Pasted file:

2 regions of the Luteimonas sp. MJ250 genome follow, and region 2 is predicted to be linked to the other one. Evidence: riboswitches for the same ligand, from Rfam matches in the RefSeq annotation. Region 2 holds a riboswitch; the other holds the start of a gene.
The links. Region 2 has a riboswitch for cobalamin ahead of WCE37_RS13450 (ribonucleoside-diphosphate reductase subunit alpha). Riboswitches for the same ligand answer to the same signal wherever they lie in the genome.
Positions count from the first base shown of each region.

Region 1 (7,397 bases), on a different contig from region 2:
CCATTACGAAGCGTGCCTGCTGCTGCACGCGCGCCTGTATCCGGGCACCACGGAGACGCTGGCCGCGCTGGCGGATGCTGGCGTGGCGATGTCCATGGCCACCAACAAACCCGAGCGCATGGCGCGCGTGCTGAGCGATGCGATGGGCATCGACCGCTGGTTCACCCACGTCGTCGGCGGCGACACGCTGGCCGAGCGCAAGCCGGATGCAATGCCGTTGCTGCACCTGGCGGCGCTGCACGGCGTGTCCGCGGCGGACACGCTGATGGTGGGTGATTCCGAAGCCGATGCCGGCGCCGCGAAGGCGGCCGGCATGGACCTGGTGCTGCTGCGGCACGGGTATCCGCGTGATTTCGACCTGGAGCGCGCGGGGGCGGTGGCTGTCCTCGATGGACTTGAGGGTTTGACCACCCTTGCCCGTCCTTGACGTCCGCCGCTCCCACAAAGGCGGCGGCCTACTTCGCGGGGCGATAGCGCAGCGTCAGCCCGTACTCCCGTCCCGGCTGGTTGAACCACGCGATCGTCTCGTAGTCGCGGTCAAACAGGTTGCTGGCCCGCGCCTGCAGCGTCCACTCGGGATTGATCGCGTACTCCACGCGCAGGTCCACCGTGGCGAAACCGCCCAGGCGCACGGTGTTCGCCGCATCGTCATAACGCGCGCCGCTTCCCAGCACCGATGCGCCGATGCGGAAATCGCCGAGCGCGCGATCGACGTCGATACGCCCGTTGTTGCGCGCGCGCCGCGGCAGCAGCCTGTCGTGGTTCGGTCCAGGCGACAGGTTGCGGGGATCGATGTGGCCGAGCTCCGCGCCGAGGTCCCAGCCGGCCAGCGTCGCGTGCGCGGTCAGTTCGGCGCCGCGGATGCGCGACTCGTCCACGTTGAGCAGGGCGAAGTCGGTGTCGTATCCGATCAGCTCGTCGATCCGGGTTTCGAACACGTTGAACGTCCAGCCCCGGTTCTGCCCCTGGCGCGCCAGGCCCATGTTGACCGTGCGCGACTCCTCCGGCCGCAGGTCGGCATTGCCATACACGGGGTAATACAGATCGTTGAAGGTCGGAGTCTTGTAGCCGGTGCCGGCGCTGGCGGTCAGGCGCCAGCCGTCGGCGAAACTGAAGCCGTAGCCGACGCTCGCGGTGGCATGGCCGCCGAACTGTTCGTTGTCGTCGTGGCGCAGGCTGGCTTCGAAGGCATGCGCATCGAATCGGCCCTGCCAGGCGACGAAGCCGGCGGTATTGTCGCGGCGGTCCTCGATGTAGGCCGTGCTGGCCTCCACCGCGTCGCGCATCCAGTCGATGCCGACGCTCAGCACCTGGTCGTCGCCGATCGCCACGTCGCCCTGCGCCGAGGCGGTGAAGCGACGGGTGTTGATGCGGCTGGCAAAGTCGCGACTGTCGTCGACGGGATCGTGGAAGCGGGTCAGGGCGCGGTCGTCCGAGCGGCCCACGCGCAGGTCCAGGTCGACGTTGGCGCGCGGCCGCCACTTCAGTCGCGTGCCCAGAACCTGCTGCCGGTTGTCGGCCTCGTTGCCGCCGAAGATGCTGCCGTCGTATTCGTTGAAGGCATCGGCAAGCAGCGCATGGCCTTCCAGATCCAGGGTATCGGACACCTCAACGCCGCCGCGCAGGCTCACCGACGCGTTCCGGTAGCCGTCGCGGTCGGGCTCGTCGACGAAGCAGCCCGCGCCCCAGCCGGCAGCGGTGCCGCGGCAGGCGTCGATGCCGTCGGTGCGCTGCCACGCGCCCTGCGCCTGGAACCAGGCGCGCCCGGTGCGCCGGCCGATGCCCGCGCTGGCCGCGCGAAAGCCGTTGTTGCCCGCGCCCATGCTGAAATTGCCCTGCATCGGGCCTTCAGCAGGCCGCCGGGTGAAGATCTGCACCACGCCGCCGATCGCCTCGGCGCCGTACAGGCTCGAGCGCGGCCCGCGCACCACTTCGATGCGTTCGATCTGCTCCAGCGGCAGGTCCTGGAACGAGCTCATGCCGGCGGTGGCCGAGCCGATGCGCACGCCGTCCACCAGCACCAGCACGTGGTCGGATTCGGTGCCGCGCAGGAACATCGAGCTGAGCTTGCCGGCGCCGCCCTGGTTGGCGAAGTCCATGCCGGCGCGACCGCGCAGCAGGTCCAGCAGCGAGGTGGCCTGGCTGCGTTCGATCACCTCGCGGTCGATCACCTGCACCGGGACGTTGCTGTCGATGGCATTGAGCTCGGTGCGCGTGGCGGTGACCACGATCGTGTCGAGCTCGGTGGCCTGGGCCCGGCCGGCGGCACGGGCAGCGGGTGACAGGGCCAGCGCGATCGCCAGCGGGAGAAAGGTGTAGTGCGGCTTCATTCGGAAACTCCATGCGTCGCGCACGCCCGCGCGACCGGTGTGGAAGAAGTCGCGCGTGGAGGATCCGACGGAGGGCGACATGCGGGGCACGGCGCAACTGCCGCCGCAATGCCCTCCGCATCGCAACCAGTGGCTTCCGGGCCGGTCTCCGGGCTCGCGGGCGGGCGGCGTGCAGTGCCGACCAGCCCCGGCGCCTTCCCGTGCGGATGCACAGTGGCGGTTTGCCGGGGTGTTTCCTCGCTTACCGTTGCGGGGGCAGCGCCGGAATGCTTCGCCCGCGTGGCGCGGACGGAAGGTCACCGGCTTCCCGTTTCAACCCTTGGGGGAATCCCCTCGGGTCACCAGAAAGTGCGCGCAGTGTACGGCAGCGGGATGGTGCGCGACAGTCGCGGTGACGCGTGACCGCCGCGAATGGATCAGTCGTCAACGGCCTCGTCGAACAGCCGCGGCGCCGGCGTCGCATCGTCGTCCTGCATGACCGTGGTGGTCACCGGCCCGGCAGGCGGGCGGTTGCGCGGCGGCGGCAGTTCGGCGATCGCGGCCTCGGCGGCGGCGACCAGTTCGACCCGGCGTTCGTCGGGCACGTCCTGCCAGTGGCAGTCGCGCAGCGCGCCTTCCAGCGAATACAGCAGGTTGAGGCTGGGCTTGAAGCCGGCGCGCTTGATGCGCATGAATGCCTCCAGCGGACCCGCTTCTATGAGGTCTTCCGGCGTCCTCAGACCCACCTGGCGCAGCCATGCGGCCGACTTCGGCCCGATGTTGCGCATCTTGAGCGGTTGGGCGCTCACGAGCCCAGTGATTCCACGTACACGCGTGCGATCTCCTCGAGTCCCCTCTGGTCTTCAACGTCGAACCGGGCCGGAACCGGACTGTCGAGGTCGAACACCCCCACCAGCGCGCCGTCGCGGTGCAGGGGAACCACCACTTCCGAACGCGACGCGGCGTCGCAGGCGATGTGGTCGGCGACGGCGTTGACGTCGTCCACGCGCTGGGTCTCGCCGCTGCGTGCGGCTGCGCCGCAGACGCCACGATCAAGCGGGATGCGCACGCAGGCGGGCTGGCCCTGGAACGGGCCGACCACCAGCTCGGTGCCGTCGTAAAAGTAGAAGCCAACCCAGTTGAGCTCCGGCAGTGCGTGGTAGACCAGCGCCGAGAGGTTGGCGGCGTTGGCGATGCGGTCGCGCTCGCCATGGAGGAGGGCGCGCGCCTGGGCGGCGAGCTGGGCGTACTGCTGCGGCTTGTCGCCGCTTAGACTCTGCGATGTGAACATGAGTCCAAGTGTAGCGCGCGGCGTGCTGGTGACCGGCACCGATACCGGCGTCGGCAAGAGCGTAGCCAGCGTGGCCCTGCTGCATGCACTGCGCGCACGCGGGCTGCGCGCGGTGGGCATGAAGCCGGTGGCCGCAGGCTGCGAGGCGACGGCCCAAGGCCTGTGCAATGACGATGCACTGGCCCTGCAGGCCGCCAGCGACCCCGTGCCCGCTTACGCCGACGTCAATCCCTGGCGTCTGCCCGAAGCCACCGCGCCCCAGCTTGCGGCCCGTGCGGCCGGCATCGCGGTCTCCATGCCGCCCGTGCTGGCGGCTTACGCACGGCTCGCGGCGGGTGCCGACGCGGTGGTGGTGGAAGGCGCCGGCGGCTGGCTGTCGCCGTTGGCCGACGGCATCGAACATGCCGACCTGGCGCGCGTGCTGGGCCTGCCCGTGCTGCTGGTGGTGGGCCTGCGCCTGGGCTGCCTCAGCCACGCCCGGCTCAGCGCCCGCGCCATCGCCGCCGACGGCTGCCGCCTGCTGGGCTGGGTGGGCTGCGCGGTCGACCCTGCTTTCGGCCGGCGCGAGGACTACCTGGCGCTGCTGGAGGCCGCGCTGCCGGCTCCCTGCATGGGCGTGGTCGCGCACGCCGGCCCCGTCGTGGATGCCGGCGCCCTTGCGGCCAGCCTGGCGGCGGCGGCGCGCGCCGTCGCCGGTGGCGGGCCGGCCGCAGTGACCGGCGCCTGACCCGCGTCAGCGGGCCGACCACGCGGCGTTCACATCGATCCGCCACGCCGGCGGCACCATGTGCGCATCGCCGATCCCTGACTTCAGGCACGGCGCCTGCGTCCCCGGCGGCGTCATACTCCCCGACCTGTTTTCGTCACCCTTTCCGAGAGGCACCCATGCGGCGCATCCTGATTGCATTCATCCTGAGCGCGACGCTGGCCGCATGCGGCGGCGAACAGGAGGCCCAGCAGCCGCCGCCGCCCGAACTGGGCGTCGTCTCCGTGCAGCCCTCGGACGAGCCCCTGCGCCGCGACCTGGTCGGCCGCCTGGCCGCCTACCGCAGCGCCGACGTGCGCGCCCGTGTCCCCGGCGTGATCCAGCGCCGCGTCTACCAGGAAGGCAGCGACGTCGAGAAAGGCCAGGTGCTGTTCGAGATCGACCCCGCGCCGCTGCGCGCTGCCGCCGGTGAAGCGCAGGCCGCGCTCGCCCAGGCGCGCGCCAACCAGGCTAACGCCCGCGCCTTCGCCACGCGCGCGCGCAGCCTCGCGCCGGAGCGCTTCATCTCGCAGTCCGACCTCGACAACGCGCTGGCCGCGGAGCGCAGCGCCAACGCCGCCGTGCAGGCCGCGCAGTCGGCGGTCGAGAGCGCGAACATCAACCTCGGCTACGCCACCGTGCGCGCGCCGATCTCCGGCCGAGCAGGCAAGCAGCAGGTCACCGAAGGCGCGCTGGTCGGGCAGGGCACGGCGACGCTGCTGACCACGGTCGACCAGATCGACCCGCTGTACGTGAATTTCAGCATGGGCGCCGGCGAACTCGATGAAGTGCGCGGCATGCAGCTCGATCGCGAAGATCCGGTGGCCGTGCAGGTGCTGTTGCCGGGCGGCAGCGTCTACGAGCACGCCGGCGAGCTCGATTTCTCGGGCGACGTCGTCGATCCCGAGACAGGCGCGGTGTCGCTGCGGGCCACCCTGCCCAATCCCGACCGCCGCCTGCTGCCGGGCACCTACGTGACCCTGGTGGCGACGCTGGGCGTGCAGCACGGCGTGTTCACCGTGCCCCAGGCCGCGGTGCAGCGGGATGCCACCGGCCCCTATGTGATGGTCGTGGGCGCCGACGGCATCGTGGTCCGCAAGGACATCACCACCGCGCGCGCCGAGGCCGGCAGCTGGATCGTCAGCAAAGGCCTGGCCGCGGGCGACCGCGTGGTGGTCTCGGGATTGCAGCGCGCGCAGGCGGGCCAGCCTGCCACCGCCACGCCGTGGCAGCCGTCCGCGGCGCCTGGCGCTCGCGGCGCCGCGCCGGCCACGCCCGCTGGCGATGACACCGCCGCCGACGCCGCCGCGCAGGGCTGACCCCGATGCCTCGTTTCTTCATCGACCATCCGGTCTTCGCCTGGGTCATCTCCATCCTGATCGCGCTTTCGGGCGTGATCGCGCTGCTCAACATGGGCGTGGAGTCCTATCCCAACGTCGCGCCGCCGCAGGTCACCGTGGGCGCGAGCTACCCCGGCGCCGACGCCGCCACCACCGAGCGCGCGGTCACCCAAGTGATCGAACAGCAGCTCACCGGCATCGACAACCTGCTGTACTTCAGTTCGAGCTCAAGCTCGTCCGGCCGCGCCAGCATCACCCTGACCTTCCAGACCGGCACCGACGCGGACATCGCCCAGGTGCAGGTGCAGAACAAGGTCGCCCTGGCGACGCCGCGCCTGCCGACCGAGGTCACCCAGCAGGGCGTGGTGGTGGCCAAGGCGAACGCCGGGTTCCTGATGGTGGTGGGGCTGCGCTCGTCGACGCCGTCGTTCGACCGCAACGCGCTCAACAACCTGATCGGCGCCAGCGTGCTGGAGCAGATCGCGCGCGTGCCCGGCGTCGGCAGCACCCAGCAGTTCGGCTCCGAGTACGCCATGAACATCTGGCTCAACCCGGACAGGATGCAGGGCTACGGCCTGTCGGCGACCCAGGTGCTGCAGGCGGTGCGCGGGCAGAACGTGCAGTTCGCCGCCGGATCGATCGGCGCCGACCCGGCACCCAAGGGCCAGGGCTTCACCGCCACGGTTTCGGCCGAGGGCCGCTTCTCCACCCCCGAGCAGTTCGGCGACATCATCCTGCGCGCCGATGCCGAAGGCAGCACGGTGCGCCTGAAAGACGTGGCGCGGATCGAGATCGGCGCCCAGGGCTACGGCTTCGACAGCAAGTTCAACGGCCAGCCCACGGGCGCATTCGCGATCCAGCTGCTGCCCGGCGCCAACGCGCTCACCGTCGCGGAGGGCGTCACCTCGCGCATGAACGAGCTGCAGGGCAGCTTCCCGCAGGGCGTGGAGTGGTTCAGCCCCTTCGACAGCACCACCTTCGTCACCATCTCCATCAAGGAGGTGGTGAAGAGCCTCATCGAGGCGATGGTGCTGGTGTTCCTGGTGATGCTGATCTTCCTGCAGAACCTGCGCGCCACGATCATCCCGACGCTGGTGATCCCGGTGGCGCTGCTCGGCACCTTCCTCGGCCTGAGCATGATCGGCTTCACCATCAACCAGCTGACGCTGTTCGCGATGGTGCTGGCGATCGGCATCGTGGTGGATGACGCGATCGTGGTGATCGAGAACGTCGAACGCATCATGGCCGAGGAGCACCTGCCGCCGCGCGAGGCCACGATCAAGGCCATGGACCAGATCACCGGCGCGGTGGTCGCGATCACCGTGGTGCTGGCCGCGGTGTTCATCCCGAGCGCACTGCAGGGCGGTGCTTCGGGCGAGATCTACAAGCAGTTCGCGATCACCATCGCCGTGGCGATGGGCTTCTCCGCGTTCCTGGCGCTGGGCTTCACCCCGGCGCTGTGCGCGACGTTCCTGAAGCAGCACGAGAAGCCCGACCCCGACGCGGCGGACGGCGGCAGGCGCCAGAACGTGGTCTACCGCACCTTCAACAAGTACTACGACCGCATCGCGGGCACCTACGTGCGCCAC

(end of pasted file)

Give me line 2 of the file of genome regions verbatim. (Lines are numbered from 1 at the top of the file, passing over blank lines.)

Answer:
The links. Region 2 has a riboswitch for cobalamin ahead of WCE37_RS13450 (ribonucleoside-diphosphate reductase subunit alpha). Riboswitches for the same ligand answer to the same signal wherever they lie in the genome.